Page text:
New Spearheads have used interactions with industry advisory groups to inform key choices within their projects, he said.
Early engagement with Māori had been a feature of some Spearheads, with others incorporating this as their research progressed or new possibilities emerged. Dr Ruckstuhl noted benefits from engaging with Māori organisations and communities had created new projects where novel science was being pursued and informed by these collaborators.
While primarily qualitative researchers, surveys of SfTI researchers and businesses have reinforced that connecting R&D and sci-tech to business is important to innovation and product development.
It can, however, require scientists to be open to such interactions earlier than may currently be typical.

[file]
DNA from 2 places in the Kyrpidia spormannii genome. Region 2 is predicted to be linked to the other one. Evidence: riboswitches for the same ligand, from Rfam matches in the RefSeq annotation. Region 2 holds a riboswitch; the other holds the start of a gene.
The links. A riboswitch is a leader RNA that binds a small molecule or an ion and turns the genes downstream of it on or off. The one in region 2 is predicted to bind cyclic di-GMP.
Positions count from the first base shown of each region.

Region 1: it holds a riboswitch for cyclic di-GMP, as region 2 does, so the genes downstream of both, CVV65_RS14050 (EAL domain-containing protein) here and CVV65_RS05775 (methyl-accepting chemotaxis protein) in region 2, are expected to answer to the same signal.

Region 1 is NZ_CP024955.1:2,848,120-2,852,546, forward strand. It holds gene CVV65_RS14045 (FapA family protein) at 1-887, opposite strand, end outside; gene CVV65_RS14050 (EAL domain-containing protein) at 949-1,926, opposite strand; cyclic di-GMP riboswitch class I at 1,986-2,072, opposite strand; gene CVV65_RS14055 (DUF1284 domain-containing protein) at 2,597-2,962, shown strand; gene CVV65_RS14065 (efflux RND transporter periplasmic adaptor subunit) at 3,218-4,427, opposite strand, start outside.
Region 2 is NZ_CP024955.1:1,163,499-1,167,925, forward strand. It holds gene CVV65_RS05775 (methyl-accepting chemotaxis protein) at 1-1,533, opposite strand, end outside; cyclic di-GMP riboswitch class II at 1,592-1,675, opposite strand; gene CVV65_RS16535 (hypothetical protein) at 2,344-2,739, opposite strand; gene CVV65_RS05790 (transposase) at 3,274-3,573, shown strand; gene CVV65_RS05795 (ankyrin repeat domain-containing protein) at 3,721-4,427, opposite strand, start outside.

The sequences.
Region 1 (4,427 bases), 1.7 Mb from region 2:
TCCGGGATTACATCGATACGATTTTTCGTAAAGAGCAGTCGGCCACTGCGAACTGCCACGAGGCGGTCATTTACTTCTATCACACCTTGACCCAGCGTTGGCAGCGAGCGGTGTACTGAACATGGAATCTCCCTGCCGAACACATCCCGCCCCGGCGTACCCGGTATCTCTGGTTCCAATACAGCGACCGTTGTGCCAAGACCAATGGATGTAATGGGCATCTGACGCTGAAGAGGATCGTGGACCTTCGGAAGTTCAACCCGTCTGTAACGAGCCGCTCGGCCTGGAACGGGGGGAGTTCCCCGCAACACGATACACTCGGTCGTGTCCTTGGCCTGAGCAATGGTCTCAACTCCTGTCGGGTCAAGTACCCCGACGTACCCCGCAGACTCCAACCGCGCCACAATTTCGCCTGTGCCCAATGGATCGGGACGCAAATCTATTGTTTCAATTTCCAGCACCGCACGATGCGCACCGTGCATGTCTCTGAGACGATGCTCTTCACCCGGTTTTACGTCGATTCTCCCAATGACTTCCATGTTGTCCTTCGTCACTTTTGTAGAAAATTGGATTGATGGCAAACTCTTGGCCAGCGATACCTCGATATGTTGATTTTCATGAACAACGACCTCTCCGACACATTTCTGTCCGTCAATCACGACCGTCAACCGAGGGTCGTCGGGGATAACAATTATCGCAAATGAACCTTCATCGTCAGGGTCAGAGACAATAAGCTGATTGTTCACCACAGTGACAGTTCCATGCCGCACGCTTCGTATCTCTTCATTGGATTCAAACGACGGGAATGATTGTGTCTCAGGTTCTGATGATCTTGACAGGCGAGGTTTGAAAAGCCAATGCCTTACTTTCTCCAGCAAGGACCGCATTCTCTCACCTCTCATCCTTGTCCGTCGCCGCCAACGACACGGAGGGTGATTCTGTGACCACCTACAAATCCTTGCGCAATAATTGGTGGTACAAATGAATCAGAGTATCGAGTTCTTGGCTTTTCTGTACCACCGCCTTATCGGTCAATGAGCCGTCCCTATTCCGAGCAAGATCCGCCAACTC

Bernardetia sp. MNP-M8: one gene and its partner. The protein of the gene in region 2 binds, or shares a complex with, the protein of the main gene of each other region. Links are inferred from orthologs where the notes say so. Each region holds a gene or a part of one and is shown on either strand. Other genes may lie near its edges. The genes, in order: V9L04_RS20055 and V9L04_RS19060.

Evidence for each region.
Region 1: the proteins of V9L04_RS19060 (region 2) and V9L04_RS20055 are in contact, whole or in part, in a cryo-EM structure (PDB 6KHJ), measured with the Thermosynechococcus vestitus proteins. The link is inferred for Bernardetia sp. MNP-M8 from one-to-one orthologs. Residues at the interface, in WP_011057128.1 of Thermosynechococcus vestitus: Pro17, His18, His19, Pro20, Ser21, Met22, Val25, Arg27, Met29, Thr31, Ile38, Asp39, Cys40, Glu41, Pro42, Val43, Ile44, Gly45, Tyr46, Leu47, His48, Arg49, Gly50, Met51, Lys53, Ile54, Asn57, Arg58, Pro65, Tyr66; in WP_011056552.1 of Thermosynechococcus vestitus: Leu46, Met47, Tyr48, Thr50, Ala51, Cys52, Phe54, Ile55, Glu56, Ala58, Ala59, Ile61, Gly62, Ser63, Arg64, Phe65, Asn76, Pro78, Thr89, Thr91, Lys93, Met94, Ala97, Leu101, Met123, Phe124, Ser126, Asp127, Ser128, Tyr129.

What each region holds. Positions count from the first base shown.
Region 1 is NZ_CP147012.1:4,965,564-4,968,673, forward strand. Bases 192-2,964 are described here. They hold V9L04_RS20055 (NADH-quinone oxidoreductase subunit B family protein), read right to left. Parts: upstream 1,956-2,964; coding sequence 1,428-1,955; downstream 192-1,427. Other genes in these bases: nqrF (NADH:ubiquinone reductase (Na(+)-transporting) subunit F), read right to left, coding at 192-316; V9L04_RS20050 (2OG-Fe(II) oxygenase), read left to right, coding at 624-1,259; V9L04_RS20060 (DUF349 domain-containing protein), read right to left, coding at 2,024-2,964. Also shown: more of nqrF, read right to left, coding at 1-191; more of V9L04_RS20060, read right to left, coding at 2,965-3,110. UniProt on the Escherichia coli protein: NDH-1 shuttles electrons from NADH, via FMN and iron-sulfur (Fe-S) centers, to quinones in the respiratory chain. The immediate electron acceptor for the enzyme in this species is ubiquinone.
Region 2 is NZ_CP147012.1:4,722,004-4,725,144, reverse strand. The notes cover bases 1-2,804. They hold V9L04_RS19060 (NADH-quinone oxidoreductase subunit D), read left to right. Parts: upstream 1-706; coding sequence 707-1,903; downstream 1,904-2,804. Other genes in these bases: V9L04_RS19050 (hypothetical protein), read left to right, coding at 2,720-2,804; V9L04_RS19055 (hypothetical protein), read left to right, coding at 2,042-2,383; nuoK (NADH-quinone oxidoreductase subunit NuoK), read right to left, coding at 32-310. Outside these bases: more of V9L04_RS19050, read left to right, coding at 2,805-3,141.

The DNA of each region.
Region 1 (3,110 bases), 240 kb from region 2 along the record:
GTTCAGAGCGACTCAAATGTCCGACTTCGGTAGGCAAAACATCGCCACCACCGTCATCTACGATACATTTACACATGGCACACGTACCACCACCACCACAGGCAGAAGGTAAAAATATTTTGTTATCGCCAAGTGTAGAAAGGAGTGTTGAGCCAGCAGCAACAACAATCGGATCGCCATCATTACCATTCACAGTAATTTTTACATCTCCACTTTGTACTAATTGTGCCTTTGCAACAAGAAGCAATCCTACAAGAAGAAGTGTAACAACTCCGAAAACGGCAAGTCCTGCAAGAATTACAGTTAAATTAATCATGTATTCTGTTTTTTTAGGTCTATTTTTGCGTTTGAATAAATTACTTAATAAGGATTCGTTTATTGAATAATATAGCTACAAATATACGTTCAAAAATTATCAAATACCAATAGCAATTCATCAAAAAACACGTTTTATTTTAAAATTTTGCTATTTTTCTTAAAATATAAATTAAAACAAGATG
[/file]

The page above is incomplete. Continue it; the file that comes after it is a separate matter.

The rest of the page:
Based on research to date the team’s next steps will be to hone in on some key themes, including factors affecting type and timing of engagement, and the kinds of processes that enable productive interactions.
The team will also look at how reseachers’ worldviews affect science direction and engagement, particularly with Māori. As well, the team will look at how policies like Vision Mātauranga achieve innovation outcomes.
Portfolio 1’s co-leaders highlight this will entail Portfolio One researchers re-interviewing the first Spearhead teams, both the project leaders and some members.
For new Spearheads, the team will focus on the key themes. Our observations continue to help guide development of our next set of projects.
SfTI researchers pitch winners: